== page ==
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The term “Magdalene Laundries” doesn’t mean too much to American ears (perhaps unless you’ve seen Stephen Frears’ Philomena), but director Aislinn Clarke’s new horror film, a found footage period piece titled The Devil’s Doorway, might help to change that. The phrase refers to what essentially were church-run “homes” for Ireland’s “fallen women,” where women of all ages were sent to for a number of reasons — they were pregnant out of wedlock, they weren’t virgins, they didn’t listen to orders from powerful men — and were practically enslaved, forced to work at giant laundries under the thumbs of supervising nuns. It goes nearly without saying that these were not nice places to live in, with several scandals arising after mass graves were found beneath or nearby these places. It’s a dynamic setting for a horror film, and Clarke’s skillful direction and palpable sympathy for these women prevents The Devil’s Doorway from falling down an exploitation black hole (not that it would have been a bad thing, necessarily).
Two priests, the elder Father Thomas (an excellent Lalor Roddy) and the youthful Father John (Ciaran Flynn), are sent by a Bishop to examine some strange goings-on at a Madeline Laundry somewhere in Ireland. Apparently a number of statues of the Virgin Mary have begun crying blood and, in order to prove this miracle to others, John is asked to film their visit. The young priest is excited to potentially see a miracle, while the doubting Thomas isn’t able to stomach the cruelty perpetuated upon these women by the bitter Mother Superior (Helena Bereen) and her flock of nuns. Soon after they arrive, creepy things begin to happen: John glimpses the specters of children playing in the hallways, odd noises are heard, and, sure enough, the statues begin crying blood once again. Their quest for answers — Thomas wants to be sure it is a real miracle — lead them to the bed of a young and tortured pregnant woman named Kathleen (Lauren Coe) who may or may not be possessed by the devil.
The most startling aspect of The Devil’s Doorway its period aesthetic, as it maintains its grimy 16mm look throughout, with well-timed transitions coming at the end of each reel of film used in the in-world production process. The sound design is even better, which replicates the somewhat-tinny flat sounds that microphones used to pick up when dealing with its human characters, but expands into modern, clearer soundscapes when dealing with the supernatural. It’s a really well-staged and thought-out project, unlike some of its forbearers (the astonishingly stupid Apollo 18, for one), and the only true misstep, aside from some logistical questions that are only unearthed as the credits roll, is the use of non-diagetic music in several of scenes. It’s not needed as anything other than signage that says to the viewer “You don’t need to be scared yet,” but I would have found the tension unbearable and significantly more propulsive if it was left out.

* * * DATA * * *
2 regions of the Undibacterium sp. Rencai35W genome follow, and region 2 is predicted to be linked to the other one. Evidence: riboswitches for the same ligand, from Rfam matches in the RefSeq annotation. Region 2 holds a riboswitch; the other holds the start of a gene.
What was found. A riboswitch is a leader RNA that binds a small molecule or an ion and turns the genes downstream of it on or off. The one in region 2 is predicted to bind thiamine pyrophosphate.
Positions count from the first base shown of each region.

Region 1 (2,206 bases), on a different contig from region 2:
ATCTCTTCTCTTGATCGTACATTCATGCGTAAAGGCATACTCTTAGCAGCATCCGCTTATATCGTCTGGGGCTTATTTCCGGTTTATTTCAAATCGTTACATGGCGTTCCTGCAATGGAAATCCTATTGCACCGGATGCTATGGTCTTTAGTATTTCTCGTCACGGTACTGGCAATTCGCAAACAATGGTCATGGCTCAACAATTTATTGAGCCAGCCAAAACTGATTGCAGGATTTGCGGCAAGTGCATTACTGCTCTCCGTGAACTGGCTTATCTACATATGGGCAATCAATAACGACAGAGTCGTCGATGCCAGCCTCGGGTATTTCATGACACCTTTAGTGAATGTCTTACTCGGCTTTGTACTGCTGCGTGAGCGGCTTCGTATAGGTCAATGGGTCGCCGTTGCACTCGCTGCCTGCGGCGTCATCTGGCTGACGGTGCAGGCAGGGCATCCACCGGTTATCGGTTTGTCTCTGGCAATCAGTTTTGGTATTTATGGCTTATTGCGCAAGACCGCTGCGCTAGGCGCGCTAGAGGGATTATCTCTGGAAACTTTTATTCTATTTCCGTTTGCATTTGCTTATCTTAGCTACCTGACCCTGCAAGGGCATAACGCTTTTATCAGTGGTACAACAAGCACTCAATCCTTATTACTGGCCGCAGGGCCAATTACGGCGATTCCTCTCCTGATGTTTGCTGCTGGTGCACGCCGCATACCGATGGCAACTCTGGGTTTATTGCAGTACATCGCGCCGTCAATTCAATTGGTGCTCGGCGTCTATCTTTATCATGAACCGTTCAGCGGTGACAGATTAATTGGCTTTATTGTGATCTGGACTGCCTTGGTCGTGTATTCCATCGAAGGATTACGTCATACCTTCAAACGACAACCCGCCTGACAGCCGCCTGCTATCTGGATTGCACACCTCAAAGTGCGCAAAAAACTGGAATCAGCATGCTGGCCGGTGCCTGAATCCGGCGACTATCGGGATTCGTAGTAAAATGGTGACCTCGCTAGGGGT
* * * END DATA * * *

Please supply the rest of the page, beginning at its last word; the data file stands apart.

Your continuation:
Her skill at developing set-pieces, such as a deeply creepy birth, in which the camera lingers on Coe in an upsetting and sad fashion, and a journey through the catacombs beneath the laundry near the end of the film, illuminated by a blinking close-to-death lightbulb, would make less talented filmmakers envious. There’s a Hereditary-like shift into new thematic territory near the end, but it’s a little less galling here, given that the word “devil” is quite literally in the film’s title. You’ve got to wonder, however, if a setting like a Magdalene Laundry is even more effectively terrifying to modern eyes without the presence of the dark lord himself. Still, the excellent character work done by our leads, which helps to smooth over some of the cracks in the story, and Aislinn’s skilled direction make The Devil’s Doorway a compelling and deeply visceral experience, one scary enough to spook any number of interested horror fans. I’m really excited to see what Aislinn does next, because The Devil’s Doorway is a debut to be proud of.
The Devil’s Doorway hits theaters and VOD on July 13.